Oil fell more than $2 a barrel to belwo $92 on Tuesday after data showed a decline in U.S. retail sales, adding to concern that the world's top fuel consumer is heading into a recession.
Sales at U.S. retailers fell0.4 percent in December, according to a government report that implied costlier energy and slumping housing prices were taking a toll on consumers.
"All signs point to a recession, which could be a precursor to demand destruction," said Nauman Barakat, oil trader and senior vice president at Macquarie Futures USA.
U.S.light, sweet crude for February fell. London Brent crude traded lower.
Concern of a U.S. economic slowdown has prevented oil from repeating its all-time high of $100.09 hit on Jan. 3.
Former U.S. Federal Reserve Chairman Alan Greenspan said the U.S. was probably in recession or nearing it.
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Oil also eased as Saudi Arabia's oil minister, Ali al-Naimi, said the world's top exporter would raise output when the market needed more crude, responding to a U.S. call for more supply.
U.S. President George W. Bush, who is on tour of the Middle East, earlier on Tuesday said an increase in output by the Organization of the Petroleum Exporting Countries would help ease the pain of high energy prices.
"OPEC should understand that if they can put more supply on the market it will be helpful," Bush told reporters.
Saudi Arabia is the de facto leader of OPEC. The producer group, which pumps more than a third of the world's oil and meets on Feb. 1, has said repeatedly it is supplying enough to meet demand.
The U.S. president joins other leaders who this week have addressed the topic of record oil prices.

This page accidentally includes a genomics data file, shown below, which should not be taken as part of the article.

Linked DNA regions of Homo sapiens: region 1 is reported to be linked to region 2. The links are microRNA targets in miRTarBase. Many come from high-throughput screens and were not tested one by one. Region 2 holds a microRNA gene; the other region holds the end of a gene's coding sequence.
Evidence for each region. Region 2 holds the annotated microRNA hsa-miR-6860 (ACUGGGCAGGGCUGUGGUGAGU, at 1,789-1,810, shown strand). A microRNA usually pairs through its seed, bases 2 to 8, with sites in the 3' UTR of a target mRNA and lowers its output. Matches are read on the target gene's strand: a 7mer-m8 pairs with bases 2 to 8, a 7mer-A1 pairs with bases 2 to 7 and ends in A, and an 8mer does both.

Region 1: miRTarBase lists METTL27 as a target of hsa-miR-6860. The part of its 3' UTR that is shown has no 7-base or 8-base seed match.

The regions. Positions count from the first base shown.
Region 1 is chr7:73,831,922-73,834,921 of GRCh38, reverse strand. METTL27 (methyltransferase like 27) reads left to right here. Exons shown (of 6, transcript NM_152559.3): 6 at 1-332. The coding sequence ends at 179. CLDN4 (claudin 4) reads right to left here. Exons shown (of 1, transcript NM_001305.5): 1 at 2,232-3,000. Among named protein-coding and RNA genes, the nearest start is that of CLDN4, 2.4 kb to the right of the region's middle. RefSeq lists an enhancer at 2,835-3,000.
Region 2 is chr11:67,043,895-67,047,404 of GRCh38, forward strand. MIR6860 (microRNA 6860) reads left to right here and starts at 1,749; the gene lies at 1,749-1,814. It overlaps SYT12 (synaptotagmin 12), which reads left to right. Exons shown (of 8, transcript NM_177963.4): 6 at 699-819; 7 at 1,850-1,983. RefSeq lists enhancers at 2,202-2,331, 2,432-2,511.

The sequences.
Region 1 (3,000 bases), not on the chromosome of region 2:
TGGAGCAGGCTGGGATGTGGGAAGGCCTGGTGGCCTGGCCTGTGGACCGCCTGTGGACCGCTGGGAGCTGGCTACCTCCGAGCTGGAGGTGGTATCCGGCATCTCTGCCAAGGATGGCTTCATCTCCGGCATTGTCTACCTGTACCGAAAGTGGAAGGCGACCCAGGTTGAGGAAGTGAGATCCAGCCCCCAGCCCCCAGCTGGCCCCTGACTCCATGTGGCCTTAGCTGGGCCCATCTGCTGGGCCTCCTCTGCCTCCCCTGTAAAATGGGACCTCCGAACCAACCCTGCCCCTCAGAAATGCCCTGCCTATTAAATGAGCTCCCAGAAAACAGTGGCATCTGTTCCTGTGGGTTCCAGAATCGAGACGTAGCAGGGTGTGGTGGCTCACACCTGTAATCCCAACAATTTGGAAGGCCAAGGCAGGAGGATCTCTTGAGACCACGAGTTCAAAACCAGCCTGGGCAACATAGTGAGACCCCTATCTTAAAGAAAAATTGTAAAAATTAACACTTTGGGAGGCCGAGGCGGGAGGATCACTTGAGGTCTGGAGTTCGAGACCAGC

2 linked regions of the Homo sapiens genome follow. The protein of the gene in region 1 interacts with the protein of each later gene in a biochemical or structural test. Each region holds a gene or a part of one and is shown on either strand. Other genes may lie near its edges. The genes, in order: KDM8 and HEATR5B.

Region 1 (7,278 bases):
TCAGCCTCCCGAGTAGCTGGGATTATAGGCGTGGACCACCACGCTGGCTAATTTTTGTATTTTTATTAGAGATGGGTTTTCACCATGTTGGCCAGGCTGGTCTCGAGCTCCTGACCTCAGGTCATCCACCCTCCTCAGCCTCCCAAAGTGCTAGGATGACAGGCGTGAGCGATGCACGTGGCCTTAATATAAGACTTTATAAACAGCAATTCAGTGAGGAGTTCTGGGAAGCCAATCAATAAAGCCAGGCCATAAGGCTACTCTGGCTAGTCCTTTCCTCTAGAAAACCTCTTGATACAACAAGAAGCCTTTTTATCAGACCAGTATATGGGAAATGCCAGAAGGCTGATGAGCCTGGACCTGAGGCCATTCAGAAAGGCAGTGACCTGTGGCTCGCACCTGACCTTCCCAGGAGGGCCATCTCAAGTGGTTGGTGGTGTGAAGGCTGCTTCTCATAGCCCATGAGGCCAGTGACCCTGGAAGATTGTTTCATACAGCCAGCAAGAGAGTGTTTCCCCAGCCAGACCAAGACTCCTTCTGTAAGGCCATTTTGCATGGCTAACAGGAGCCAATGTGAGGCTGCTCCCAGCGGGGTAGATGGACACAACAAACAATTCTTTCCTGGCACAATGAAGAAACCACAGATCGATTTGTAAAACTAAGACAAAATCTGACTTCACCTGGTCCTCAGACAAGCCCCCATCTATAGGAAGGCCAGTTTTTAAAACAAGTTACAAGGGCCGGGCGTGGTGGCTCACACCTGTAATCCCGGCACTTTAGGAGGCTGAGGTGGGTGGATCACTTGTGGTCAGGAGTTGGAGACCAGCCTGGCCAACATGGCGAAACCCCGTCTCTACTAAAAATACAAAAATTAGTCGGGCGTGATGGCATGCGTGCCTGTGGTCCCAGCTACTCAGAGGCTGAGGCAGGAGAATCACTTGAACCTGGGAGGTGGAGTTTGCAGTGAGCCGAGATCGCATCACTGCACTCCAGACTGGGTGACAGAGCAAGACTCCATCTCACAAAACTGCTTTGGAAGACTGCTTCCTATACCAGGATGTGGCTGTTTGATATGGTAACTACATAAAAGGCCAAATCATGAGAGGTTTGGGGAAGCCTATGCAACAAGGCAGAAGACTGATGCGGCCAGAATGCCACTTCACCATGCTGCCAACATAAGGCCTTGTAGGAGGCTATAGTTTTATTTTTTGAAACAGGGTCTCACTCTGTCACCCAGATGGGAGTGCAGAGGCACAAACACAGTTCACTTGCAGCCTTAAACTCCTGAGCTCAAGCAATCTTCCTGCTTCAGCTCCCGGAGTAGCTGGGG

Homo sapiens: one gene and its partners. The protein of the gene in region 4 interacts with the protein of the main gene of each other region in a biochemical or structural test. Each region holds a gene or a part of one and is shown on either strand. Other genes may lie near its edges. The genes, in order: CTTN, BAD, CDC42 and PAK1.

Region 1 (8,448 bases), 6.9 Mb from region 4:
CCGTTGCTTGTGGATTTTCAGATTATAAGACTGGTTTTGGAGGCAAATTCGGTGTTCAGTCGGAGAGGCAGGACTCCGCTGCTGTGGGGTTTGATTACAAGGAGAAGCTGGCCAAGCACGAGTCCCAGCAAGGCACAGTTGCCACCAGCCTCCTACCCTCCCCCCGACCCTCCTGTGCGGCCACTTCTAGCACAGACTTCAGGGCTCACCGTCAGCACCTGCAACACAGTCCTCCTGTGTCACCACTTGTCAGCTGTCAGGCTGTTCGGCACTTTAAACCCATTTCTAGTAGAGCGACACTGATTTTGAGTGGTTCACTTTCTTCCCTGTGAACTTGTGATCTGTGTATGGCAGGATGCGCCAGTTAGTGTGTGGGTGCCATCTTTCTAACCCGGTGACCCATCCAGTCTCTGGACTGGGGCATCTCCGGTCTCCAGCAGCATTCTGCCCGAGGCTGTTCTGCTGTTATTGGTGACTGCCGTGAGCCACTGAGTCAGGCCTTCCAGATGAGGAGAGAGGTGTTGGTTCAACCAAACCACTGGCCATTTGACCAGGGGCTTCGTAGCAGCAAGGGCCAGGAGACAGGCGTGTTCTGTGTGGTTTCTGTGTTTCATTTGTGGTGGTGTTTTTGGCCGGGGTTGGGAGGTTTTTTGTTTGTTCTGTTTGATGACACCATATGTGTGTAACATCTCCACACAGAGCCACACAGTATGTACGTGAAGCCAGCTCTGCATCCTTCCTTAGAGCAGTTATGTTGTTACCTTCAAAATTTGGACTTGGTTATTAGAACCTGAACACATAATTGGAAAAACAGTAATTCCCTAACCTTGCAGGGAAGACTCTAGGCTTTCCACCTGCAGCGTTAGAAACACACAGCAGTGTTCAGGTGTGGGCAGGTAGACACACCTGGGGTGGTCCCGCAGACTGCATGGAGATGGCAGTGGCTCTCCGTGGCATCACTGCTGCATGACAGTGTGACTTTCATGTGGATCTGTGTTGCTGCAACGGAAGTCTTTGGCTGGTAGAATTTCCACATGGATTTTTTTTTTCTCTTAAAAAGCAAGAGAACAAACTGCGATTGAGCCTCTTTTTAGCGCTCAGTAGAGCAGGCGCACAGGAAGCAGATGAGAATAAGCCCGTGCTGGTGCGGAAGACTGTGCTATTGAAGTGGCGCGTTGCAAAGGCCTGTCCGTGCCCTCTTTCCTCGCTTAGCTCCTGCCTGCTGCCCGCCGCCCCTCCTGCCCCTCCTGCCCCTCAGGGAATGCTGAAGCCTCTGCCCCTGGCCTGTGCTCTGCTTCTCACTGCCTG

French President Nicolas Sarkozy told Saudi Arabia's King Abdullah that the kingdom should use its influence to moderate prices, which the French president said should realistically be around $70.
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And Venezuelan President Hugo Chavez said on Monday he hopes oil will not go beyond $100. The OPEC member is normally a price hawk and typically resists OPEC agreements to increase output.
Supply disruptions in countries such as Nigeria and political tension in the Middle East limited the decline, while the slumping U.S. dollar supported oil and other commodities such as gold.
Royal Dutch Shell declared force majeure on crude oil shipments from its Forcados export terminal in Nigeria following sabotage to two pipelines last week.
The latest snapshot of U.S. crude oil inventories, due out on Wednesday, will help set direction for the market.
Stockpiles were expected by analysts to rise by 1.2 million barrels in the week to Friday. An increase would be the first in nine weeks.